Co-innovation is a good word. You are not only doing research in Wolfsburg but have a global innovation network that also works closely with start-ups. How important are internationality and diversity for innovations?
We have research centres and incubators in all corners of the world, for example, in China, the USA and Israel. This is how we ensure that we have our finger on the pulse of the innovation hotspots. Tel Aviv has a strong start-up culture. Silicon Valley is still a top location. We specifically add people to the team who live locally, are part of the scientific community and who understand the culture. This is how we have built up a strong network and are close at hand when start-ups emerge, there are interesting research findings coming out of universities or a new ecosystem forms in society. Then we sit down with these idea generators and decide how to provide support or get involved. Anything from joint development to investment is conceivable. This is how international research projects come about, which turn into products for our customers around the world. Diversity is a key guaranteeing success for every team. And diversity is infinitely more important for an innovation unit because it fuels innovation. So it is not just a key to success for us but is also our lifeblood as well.
In addition to incubator and scout, Group Innovation is also a visionary for the Volkswagen Group. What does this mean?
As a visionary, we engage in futurology. Using artificial intelligence, we analyse financial flows, patents, all newspaper articles and scientific literature. From this, we identify weak signals and their connectivity. If these signals point in one direction, this indicates a trend. And values studies also play a key role. From this, we develop solutions to put the company in a robust position for these changes – and to map this trend onto the corporate strategy and product portfolios of the brands. A good example of this is our collaboration with the US start-up QuantumScape. We have been collaborating to research large-scale production of solid-state batteries since 2018. A “super battery” if you will, which enables longer ranges and shorter charging times. We have since handed this over to the CoE Battery where the next step is setting up a production pilot plant for solid-state battery production in collaboration with QuantumScape.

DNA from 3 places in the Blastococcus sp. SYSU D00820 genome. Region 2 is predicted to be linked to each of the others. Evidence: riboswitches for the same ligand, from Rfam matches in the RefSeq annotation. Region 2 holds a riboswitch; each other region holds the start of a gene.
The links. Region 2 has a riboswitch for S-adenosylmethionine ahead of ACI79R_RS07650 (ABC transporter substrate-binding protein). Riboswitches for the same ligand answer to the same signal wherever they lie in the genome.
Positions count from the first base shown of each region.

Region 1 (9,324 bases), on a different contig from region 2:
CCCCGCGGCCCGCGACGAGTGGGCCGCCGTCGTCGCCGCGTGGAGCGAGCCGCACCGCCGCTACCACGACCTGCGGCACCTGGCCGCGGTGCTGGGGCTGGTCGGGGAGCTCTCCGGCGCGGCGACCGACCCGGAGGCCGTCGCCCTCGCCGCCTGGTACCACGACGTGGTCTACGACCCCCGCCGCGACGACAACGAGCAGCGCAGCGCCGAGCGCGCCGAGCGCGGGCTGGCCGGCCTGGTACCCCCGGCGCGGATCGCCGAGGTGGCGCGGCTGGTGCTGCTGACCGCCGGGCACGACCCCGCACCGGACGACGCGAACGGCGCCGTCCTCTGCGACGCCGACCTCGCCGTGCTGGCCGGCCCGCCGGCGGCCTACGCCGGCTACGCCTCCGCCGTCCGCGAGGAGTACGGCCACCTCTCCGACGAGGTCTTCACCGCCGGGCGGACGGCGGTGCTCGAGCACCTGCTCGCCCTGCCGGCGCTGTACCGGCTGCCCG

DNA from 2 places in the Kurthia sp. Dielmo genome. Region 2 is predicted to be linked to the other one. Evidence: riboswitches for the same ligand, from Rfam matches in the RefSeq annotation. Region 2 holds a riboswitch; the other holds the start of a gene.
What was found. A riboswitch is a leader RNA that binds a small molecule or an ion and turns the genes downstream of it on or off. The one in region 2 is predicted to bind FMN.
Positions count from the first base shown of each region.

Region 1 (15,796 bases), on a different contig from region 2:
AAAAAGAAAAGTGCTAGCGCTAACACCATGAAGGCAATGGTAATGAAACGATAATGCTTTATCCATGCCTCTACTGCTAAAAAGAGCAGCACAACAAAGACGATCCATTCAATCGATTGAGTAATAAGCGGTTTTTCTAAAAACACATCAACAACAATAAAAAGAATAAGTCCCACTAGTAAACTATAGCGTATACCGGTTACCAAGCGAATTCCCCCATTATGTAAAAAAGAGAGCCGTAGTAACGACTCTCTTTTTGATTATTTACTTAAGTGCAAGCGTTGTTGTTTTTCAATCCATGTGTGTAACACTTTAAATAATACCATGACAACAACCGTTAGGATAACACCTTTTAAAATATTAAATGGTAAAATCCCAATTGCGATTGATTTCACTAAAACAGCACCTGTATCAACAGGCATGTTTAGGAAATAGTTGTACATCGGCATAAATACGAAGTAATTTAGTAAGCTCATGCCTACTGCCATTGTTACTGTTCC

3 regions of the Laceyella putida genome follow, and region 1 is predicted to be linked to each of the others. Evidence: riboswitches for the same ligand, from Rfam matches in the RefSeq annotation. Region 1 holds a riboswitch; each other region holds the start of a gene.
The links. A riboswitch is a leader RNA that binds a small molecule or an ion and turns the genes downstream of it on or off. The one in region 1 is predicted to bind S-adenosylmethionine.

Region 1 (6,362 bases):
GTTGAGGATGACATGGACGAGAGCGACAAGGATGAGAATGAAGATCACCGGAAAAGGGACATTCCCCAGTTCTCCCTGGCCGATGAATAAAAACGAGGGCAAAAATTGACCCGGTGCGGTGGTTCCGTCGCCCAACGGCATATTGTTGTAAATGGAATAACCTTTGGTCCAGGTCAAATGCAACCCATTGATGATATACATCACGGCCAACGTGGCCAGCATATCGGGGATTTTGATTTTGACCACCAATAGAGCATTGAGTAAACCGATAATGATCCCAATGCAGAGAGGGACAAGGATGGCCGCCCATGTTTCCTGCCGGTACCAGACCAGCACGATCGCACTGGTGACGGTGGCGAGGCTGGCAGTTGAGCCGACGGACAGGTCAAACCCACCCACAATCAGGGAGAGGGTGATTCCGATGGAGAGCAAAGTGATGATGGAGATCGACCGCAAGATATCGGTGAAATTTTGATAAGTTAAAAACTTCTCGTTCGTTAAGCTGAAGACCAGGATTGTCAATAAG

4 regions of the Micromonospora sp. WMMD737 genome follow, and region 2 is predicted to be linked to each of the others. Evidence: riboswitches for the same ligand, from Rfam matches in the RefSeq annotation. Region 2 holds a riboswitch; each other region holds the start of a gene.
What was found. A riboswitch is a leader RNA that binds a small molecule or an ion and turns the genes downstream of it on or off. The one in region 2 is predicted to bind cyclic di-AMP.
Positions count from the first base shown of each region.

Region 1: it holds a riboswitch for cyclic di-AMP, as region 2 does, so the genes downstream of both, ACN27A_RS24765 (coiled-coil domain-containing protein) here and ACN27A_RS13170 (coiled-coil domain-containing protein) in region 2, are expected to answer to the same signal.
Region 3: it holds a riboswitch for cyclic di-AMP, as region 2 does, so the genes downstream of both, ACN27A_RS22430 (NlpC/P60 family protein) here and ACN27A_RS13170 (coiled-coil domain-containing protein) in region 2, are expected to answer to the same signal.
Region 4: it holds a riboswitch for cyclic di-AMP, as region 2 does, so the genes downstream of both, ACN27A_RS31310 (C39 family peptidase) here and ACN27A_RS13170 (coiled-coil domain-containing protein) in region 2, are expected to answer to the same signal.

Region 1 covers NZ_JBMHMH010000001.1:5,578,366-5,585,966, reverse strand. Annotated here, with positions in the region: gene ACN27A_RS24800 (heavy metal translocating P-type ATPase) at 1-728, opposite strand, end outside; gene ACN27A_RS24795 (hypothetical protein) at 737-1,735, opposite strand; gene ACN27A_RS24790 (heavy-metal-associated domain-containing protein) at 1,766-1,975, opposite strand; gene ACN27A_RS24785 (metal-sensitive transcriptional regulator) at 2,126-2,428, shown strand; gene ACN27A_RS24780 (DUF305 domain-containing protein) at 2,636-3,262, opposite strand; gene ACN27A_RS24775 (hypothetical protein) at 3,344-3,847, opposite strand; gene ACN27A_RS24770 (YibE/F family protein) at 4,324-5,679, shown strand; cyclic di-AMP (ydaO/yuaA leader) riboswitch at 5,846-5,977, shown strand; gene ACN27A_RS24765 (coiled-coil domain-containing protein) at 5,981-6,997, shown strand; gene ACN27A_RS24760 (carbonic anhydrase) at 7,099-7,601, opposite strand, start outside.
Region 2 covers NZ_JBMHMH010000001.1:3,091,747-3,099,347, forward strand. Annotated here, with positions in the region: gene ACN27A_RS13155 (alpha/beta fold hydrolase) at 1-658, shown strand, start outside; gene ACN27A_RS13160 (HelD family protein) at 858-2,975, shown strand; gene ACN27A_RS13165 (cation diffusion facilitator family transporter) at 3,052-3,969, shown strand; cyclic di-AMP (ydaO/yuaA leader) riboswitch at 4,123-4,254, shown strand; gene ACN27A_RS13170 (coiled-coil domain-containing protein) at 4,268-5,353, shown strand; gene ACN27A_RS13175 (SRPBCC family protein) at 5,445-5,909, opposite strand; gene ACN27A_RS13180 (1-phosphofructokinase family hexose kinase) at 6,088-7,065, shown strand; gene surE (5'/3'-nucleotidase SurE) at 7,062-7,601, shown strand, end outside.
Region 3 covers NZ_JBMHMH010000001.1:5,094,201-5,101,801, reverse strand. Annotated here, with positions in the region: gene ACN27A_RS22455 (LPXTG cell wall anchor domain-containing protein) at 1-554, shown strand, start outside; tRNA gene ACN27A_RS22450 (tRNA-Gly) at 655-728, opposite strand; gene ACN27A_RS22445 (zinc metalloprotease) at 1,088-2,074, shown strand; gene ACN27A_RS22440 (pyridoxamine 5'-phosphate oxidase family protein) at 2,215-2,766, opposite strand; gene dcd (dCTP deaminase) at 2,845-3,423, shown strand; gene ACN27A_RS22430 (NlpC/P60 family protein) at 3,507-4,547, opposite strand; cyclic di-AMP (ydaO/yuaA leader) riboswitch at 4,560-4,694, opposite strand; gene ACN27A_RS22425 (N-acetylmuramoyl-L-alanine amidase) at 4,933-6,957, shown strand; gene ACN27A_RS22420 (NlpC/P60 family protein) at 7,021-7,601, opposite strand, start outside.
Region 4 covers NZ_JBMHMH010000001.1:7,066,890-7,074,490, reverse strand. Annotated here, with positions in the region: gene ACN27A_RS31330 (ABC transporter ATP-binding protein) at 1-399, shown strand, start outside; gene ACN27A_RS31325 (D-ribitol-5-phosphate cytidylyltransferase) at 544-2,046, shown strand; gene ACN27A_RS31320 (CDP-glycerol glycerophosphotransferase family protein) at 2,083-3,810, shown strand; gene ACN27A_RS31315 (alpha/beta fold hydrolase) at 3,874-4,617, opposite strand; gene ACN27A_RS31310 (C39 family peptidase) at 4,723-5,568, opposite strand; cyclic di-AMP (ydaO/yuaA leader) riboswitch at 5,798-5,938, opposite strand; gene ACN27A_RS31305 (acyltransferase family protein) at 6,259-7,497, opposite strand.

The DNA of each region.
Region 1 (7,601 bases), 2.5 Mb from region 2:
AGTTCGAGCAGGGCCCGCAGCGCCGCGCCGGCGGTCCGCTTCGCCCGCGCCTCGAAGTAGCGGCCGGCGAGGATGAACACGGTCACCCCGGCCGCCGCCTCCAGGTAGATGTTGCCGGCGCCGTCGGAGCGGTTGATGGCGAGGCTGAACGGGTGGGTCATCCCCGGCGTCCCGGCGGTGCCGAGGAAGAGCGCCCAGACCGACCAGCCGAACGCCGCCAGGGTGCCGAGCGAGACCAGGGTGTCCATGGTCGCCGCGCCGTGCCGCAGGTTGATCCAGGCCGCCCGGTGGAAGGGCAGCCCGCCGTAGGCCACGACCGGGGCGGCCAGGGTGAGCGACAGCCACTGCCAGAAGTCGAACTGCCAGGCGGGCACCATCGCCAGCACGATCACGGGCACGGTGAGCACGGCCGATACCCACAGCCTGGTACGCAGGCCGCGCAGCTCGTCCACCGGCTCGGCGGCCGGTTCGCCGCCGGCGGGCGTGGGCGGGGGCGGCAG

What kind of ideas were presented at the Future Mobility Days?
We are working towards a fully integrated mobility system through which everything runs like clockwork. This target vision also stands out in our innovations and research projects: They are linked together and are mutually dependent to some extent. A core topic was the accomplishments in long-distance mobility and autonomous driving. We presented concepts showing how our customers might spend their time in a self-driving car in the future. We are also working towards a paradigm shift when it comes to autonomous driving: when we move the laborious calculations of technical parameters from the car to the cloud, we can do away with certain hardware components in the car. This drastically reduces the costs of autonomous driving and will make it affordable for everyone very soon. Another driving force behind our projects is decarbonisation: We converted a twelve-cylinder test bench, which we can use to remove CO₂ from the air through passive mineral absorption. The “Direct Air Capture” turns back the clock on global warming as it were. We also presented an electric tractor for use in Africa.
An electric tractor for Africa? What does that have to do with Volkswagen?
In Africa, rural exodus is resulting in difficult social conditions in the cities. This is linked with a decline in nutrition. Replacing manual work and introducing tractors would help to tackle this problem. What we find interesting is the bypassing of previous technological developments. We are using digitalisation and electrification directly and are building a hub for sustainable agriculture in collaboration with our partners, GIZ and the University of Rwanda. Current developments in Rwanda include an entire ecosystem with a solar infrastructure for electric tractors that you can book via an app as well as much more. Our concepts will increase the harvest fivefold, thereby improving the income of farmers and – hopefully – halting the rural exodus in the process. This is the key point of innovations: creating added value for society.